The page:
Once you have seen this film, you will never forget it.

Mum and Dad: Keeping Horror in the Family

Shot with an estimated budget of just £100,000 ($157,000) this film sets the goal posts for “shoe string budget” films.  First time director Steven Sheil also wrote the film, putting him in the illustrious company of peers like Shane Meadows (Dead Man’s Shoes and This is England) and James Watkins (Eden Lake). This small elite group of British film makers have made brilliant and successful   films that they wrote and directed for  ridiculously tiny amounts of money.
The horror film Mum and Dad shows us first hand what happens when we talk to strangers or trust them. It also proves beyond a shadow of a doubt that you really don’t know the people you work with.
The films starts out in Heathrow Airport where cleaner Lena (played by Holby City Alumnus Olga Fedori)  gets to know her fellow workers, brother and sister team, Birdie and Elbie (Ainsley Howard and Toby Alexander). Birdie takes a shine to Lena and tells her about her wonderful parents. Lena explains that she doesn’t get along with her parents and wants to move away from home. At the end of their shift, Lena misses her bus home, and Birdie invites Lena to stay at her house which is near the end of a runway. Lena agrees and follows Birdie and Elbie to a gap in the runway security fence. Clamouring through the gap, they all proceed to the house.
After arriving in Birdie and Elbie’s home, the brother and sister disappear leaving Lena alone. She just starts to explore the house when she meets Dad (played brilliantly by actor Perry Benson) who knocks her out and injects her with something. Lena regains conciousness only to find that she is in a dark room. All she can hear are the tortured screams of someone in the house. Dad then enters the room with Mum (played with sinister madness by Dido Miles). Mum tells  Lena that she will belong to her and she injects Lena again.
The  film deals with a host of indignities inflicted upon Lena. Watching the film, I kept wondering who was going to rape Lena first, Mum or Dad. The entire household appear to be insane sexual deviants who rely on stolen items from the airport to help them get by. It also turns out that Birdie and Elbie are “adopted” just as Lena will be. The only real child that Mum and Dad have is a daughter who is chained to her bed in an attic room.  The daughter suffered severe brain damage after being born with the umbilical cord wrapped around her neck. Dad explains, quite gleefully, that as she was a home delivery he had to cut the cord with his teeth.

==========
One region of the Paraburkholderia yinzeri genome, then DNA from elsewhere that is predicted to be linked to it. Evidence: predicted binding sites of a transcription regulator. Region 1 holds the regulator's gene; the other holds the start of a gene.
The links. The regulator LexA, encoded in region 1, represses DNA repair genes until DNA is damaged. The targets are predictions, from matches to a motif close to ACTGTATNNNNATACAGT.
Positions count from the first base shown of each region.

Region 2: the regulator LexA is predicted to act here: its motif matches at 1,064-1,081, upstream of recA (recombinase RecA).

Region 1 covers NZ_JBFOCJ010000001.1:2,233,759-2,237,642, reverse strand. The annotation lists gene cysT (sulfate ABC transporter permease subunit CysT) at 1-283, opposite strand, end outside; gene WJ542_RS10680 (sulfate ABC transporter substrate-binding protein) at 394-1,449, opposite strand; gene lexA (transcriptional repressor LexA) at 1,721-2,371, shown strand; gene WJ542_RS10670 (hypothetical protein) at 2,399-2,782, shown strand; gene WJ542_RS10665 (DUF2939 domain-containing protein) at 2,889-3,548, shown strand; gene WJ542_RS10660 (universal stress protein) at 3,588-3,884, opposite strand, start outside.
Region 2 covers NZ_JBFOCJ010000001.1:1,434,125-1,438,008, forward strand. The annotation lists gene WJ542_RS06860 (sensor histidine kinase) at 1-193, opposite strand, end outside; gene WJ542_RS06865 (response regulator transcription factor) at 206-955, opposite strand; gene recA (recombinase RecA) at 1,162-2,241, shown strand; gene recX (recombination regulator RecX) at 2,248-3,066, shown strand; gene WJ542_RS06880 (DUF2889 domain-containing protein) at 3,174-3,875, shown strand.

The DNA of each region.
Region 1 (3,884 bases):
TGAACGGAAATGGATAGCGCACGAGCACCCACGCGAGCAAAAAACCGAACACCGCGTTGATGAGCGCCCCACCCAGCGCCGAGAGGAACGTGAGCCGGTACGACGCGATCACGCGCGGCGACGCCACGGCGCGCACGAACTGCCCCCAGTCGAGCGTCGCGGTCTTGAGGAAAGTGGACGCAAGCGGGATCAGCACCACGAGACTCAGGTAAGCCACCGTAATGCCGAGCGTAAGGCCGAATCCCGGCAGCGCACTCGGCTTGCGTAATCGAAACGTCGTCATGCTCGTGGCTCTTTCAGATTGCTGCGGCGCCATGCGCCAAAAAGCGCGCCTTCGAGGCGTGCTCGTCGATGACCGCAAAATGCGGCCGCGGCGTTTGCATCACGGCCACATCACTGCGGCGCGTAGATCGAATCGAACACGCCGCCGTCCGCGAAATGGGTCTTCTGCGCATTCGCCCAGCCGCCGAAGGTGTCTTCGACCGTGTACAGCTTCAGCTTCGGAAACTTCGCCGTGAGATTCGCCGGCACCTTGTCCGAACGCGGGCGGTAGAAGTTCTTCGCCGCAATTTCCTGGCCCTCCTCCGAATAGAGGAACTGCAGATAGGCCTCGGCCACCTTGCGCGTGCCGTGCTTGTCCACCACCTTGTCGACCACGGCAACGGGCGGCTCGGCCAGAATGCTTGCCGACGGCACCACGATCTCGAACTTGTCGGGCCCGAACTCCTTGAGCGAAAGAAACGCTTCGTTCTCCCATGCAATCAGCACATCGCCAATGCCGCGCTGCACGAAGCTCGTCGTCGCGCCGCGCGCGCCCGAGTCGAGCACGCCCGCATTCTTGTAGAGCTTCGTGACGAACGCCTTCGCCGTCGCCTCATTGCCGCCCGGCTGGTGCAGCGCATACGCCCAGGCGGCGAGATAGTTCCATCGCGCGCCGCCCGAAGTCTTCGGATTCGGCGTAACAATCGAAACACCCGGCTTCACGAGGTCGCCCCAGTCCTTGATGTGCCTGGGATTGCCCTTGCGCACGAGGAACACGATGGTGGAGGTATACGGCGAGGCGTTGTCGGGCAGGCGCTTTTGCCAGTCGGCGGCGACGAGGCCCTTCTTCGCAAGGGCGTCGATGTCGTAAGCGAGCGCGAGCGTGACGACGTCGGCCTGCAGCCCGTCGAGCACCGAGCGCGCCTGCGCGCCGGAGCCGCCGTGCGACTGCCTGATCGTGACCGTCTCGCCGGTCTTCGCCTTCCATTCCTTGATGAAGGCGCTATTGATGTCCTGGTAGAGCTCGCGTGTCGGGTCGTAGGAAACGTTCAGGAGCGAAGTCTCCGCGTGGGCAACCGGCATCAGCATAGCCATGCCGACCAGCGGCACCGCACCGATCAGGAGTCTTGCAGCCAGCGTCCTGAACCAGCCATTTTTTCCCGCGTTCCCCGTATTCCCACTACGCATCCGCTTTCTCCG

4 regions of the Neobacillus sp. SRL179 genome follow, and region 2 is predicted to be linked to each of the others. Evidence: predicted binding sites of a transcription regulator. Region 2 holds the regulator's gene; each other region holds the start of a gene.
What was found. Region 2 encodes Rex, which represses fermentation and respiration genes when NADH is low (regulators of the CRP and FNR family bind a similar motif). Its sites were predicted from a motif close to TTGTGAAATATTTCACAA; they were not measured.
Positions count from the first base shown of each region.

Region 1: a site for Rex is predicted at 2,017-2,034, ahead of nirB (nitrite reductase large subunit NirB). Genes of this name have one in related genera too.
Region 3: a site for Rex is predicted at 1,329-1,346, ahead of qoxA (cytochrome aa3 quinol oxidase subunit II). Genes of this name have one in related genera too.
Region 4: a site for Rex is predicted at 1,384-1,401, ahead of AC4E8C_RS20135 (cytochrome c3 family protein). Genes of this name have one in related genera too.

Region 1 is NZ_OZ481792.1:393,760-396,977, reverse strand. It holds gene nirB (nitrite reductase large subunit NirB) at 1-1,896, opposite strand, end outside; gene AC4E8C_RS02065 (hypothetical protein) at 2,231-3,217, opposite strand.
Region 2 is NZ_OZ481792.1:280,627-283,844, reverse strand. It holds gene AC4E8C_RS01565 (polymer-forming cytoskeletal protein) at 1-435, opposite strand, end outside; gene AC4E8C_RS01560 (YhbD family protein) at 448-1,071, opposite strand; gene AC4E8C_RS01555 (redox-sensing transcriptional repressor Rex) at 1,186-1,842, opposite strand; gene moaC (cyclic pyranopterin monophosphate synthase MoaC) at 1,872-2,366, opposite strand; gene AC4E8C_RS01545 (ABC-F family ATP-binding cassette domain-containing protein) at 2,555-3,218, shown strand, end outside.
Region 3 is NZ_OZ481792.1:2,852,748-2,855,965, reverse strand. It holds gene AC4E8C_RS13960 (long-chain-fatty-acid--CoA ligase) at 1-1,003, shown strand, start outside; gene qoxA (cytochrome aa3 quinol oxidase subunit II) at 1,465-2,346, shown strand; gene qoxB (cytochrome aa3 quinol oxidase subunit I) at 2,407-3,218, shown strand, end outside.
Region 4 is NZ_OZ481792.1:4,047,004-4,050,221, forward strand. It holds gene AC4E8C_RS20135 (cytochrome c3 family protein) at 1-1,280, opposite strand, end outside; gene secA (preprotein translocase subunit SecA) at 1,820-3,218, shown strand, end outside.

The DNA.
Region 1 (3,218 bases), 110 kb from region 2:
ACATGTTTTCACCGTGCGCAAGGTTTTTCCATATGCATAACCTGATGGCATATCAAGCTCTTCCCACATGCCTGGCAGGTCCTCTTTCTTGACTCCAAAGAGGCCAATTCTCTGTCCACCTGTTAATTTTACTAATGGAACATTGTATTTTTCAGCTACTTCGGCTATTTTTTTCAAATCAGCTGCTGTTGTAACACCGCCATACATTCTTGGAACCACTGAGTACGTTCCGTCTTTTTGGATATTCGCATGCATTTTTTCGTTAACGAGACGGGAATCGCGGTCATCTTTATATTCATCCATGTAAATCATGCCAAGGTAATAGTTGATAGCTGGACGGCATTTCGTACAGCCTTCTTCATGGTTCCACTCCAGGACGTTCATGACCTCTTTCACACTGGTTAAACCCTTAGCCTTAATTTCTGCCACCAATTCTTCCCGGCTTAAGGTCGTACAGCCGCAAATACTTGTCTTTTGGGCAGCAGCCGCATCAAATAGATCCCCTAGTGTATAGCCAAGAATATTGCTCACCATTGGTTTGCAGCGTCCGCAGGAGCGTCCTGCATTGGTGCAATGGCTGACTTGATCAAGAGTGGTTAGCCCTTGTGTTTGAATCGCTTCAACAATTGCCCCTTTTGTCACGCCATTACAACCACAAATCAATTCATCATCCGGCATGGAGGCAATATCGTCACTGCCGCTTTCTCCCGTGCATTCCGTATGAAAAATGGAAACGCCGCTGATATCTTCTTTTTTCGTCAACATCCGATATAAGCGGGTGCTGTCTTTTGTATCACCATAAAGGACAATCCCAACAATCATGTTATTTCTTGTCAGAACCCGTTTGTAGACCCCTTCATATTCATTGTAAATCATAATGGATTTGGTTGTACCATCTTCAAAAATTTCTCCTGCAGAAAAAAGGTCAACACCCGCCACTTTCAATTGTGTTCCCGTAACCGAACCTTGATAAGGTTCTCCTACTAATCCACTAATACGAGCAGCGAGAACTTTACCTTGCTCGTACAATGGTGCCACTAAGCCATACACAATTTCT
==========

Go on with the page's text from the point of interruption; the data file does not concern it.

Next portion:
Lena soon realises that if she does not escape, she will become the mad couples new “daughter.”   Mum and Dad  explain that other “children” who could not  behave were disposed of.  Since their definition of behaving includes being tortured and sexually molested, Lena  starts playing Mum, Dad, Birdie and Elbie against one another with the hope of getting away.
Steven Sheil  based his film on real life rapists and serial killers Fred and Rosemary West whose victims included their own flesh and blood daughter. The film could have been very grim viewing but the director has taken a lot of the sting out of the tale by injecting large doses of black humour. I found myself cringing one moment and laughing the next. The film  deals  with taboo issues such as cannibalism, sexual fetishes, and incest on top of the main topics of kidnapping, murder and theft.
The title of this review could very easily have been Mum and Dad: Horror on a Budget. The director and the cast and crew have proven you don’t need big Hollywood type funds to make an entertaining film.  Writer/director Steven Sheil has produced a film that has been hailed as one of the most disturbing Brit-Horror films to emerge  in recent years. Do not watch this film if you are at all squeamish, but if you can stand a lot of gore, this is a must-see.
Personally, I cannot wait to see what Steven Sheil has in store for us in his next feature.